Early in the month the UN-backed Principles for Responsible Investment (UNPRI) published its Annual Report on Progress. As this is the fifth year that the six principles have been in place, UNPRI took the opportunity to look back, to review the evolution of responsible investing since the principles were launched in 2006 at the New York Stock Exchange by then-Secretary General of the UN, Kofi Annan.

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Five Go-To Reads on the Creative Process

Elizabeth Streb is an extreme choreographer, MacArthur Foundation Fellow and the visionary behind the Streb Lab for Action Mechanics. Behance's 99% recently published a brief, but terrific, interview with her entitled On Taking Big Risks and the Power of ActionHer thinking brought to mind the article that I am republishing here, one of the very first that I wrote, on the lessons that artists' creative processes hold for business innovators.

Innovation--the creation of a product or process that is radically new, unique and different--is the holy grail in today's business world. What many of those who beat its drum rarely mention is that the path to true innovation is rooted in pure creativity. To innovate brilliantly requires facing down the deepest challenges of the creative process: high anxiety, ambiguity, seemingly impassable roadblocks, even failure.

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A Neophyte's Guide to the Singularity

I have capitulated. I have stopped avoiding the Singularity.

For the past couple of years--at least--I have been catching threads of chatter about the concept of the Singularity--loosely, the point in time when, through Artificial Intelligence, genetic engineering or other technological manipulation, a superhuman intellect is born. I have heard just enough to be weirded out. So I've avoided the topic all together.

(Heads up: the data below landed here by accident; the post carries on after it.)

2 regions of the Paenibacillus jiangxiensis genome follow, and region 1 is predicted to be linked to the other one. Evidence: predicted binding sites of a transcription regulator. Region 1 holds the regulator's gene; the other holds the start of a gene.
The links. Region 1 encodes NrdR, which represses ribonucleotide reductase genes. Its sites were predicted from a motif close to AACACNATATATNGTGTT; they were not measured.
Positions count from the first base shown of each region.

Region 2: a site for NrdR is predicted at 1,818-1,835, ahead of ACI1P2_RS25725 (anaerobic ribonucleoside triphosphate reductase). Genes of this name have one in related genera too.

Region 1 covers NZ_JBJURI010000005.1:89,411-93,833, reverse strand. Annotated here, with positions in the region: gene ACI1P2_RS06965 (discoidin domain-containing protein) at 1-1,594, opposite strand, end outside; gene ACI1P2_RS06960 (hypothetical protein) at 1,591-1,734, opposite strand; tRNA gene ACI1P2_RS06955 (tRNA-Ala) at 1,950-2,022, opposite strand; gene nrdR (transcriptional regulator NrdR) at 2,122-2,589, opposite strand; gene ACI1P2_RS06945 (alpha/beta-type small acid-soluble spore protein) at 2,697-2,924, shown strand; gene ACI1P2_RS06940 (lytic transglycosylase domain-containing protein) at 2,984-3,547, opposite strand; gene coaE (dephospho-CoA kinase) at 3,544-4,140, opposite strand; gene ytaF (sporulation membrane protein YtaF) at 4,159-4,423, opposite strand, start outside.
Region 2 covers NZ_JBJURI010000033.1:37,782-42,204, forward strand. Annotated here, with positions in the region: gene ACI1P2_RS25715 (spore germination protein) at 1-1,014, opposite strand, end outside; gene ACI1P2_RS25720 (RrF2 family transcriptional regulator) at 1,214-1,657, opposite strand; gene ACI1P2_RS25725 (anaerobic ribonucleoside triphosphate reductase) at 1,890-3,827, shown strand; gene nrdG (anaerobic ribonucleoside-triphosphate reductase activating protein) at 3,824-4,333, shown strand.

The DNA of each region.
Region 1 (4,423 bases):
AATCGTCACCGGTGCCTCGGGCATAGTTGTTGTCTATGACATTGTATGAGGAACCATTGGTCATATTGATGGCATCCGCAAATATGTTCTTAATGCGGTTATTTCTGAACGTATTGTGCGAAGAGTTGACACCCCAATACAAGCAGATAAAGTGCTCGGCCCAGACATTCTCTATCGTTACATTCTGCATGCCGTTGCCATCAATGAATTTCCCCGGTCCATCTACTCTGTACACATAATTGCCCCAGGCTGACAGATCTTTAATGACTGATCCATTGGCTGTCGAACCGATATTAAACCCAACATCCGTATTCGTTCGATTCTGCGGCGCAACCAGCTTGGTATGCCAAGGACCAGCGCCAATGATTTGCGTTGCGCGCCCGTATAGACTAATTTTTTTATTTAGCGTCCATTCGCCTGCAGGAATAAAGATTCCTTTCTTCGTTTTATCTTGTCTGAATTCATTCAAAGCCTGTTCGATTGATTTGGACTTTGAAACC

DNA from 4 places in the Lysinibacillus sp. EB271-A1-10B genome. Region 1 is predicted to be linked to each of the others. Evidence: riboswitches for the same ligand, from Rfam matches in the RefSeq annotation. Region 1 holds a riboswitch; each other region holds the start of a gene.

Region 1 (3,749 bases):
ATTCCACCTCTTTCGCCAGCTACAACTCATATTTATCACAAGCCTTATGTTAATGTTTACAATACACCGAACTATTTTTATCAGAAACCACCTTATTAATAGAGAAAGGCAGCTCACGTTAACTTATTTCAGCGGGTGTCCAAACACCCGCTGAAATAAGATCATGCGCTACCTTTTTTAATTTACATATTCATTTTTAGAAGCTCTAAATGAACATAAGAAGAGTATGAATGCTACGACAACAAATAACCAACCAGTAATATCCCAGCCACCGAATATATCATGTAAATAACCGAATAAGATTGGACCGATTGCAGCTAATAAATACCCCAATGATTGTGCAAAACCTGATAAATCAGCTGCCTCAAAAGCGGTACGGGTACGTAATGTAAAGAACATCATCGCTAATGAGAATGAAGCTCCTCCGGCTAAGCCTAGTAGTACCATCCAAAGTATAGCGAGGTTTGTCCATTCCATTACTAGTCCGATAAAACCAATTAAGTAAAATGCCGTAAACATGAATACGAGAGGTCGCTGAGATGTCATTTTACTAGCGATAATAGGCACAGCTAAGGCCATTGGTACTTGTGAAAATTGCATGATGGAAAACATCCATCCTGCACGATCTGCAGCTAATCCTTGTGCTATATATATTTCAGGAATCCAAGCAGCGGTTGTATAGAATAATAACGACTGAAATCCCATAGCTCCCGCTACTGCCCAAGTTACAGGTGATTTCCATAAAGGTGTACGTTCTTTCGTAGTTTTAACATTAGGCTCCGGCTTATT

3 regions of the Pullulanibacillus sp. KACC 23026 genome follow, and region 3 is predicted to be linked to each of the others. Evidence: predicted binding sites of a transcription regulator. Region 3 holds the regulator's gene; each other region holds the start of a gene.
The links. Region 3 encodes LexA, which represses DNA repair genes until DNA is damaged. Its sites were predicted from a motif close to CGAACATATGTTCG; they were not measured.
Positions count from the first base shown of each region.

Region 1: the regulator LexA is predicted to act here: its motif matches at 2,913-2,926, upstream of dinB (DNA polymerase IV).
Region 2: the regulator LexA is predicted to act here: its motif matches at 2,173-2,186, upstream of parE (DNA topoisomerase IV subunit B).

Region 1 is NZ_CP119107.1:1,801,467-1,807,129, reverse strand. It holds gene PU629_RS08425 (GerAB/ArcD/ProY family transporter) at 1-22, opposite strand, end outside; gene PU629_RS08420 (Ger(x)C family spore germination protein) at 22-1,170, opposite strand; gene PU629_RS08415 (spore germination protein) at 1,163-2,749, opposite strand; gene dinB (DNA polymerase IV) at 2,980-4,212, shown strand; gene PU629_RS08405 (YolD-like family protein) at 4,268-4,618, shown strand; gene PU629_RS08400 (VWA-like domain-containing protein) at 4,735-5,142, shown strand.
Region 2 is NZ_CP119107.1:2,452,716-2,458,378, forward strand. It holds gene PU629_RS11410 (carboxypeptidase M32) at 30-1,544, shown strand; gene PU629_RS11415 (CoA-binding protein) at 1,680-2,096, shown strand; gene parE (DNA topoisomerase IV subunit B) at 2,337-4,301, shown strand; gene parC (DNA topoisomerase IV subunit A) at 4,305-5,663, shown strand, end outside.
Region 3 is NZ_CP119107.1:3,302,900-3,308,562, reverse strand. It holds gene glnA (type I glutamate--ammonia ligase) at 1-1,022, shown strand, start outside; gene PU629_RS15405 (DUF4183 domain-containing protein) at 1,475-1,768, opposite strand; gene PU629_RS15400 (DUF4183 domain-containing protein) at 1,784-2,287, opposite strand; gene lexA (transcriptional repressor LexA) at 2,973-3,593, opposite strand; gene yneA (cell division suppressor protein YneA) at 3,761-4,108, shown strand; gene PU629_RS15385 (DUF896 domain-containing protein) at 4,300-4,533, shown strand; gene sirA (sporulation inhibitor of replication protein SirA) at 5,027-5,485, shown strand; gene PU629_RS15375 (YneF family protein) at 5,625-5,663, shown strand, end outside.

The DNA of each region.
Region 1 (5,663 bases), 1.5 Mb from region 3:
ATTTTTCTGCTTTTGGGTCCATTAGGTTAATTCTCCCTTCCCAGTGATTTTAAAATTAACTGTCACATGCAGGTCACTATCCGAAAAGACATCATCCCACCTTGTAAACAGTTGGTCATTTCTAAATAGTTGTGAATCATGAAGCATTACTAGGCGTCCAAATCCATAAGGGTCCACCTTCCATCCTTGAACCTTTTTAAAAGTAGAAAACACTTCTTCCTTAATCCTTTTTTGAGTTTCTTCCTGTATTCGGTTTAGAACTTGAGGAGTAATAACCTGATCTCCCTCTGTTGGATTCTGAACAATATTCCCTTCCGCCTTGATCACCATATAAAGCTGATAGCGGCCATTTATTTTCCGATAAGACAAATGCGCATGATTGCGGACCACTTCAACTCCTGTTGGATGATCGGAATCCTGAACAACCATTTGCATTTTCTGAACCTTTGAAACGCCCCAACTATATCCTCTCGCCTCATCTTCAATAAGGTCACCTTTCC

Of course, I have also been curious. So this past weekend I decided to commit a few hours, dig in, learn more. And I proved Lev Grossman right. In Time he wrote, “People are attracted to the Singularity for the shock value, like an intellectual freak show, but they stay because there's more to it than they expected.”

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Truth, Reconciliation and Financial Markets

In April Bradley Fried, former CEO of the UK arm of South African Investment Bank Investec, wrote an OpEd for the Financial Times entitled Mandela's Lessons in Truth for City High Fliers.

The article came to mind this past Sunday morning, when I received an event invitation via email, tagged by the subject line Will the Finance Industry Destroy America and the Human Soul? A day earlier a small group of feisty protesters had begun to gather at the southern tip of Manhattan. Their goal? To occupy Wall Street. Their demands? Ambiguous, but images of Tahrir Square and general frustration with government, the banking industry and the state of the US economy propelled assembly.

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Transparency Trustfund

Back in June I enthused about just-launched flash sale site My ardor was fueled not only by the site's great product and design, but also by founder-CEO Jason Goldberg's commitment to a level of transparency surprising in any company, especially an early stage, venture-funded one.